There was a distinct difference between the social classes in ancient Songhai, with the emperor being at the top surrounded by wealthy, political and intellectual individuals; common citizens in the class below them; and slaves at the lower end of the social structure. At its peak, the Songhai Empire was the largest in existence in Africa, consisting of thousands of tribes.
Based on a caste system, Songhai society predominantly looked to the emperor for leadership. His authority presided over social, religious and political matters. Those with links to the imperial family were considered to be leaders in their fields, such as governors, educators, ministers and educators. While not actually belonging to the government, the elite class heavily influenced governmental affairs.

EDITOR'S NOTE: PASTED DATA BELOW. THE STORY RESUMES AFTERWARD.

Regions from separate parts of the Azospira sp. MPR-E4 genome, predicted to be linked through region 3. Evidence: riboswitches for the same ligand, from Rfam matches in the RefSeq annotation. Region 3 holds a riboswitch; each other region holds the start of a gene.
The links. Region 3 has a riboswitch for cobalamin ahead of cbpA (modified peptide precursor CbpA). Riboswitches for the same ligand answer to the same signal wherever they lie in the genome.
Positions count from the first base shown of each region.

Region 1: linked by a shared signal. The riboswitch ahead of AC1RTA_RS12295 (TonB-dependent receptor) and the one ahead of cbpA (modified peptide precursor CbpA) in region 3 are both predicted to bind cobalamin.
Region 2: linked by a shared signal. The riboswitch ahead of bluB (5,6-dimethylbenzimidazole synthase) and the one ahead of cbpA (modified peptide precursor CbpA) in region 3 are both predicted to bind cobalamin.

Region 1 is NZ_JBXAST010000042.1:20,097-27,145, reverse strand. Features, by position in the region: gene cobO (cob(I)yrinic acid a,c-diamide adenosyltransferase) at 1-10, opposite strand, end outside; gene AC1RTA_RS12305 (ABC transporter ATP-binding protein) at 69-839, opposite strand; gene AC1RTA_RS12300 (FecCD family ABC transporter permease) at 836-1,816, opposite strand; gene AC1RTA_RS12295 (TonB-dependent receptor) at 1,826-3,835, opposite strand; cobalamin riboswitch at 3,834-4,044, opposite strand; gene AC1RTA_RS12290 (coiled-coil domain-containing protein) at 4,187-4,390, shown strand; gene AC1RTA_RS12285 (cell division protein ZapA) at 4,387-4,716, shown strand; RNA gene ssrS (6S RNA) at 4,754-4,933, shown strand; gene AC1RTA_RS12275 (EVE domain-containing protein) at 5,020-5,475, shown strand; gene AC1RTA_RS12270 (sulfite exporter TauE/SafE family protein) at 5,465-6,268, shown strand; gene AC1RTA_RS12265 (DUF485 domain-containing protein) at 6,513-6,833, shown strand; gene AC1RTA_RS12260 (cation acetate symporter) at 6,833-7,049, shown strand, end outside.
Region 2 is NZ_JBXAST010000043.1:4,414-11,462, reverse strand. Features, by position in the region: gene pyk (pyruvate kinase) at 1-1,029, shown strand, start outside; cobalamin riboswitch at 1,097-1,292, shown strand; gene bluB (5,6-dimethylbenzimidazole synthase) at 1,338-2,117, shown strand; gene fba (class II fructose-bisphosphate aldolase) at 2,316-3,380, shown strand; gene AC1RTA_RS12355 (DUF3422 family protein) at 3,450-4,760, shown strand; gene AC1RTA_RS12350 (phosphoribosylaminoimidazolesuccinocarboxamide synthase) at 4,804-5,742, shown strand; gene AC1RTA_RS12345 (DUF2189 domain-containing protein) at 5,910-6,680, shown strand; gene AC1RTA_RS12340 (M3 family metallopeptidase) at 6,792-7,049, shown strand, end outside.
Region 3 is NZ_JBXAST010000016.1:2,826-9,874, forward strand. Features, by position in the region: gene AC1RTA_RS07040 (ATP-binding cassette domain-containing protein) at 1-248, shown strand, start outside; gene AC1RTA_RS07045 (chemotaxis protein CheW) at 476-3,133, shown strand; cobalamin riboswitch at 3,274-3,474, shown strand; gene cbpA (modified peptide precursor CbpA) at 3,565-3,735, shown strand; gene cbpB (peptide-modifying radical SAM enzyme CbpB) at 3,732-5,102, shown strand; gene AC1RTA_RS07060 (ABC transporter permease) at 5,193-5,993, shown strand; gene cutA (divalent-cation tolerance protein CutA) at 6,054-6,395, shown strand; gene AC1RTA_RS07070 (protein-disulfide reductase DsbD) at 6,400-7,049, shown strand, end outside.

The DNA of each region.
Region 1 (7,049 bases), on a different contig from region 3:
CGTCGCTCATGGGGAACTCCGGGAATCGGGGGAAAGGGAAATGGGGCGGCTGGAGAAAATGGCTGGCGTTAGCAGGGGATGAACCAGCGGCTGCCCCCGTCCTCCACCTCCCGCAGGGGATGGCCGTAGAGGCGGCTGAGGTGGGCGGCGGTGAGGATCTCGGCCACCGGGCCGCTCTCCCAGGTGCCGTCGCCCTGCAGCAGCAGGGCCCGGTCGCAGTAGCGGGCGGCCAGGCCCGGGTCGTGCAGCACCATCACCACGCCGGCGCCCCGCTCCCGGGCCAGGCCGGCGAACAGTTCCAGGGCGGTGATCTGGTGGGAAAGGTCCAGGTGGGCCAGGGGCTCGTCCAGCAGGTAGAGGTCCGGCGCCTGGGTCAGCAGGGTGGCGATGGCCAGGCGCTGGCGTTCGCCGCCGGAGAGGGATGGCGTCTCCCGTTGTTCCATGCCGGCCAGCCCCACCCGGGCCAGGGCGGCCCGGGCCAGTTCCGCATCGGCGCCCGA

The citizen caste primarily worked in the agricultural industry or within the military. They had the option to change their social standing by earning their way into elite society via apprenticeships, religious training or working for the civil service.
Slaves were the lowest class of society and were often traded, although they could sometimes obtain their freedom and become part of the citizen caste.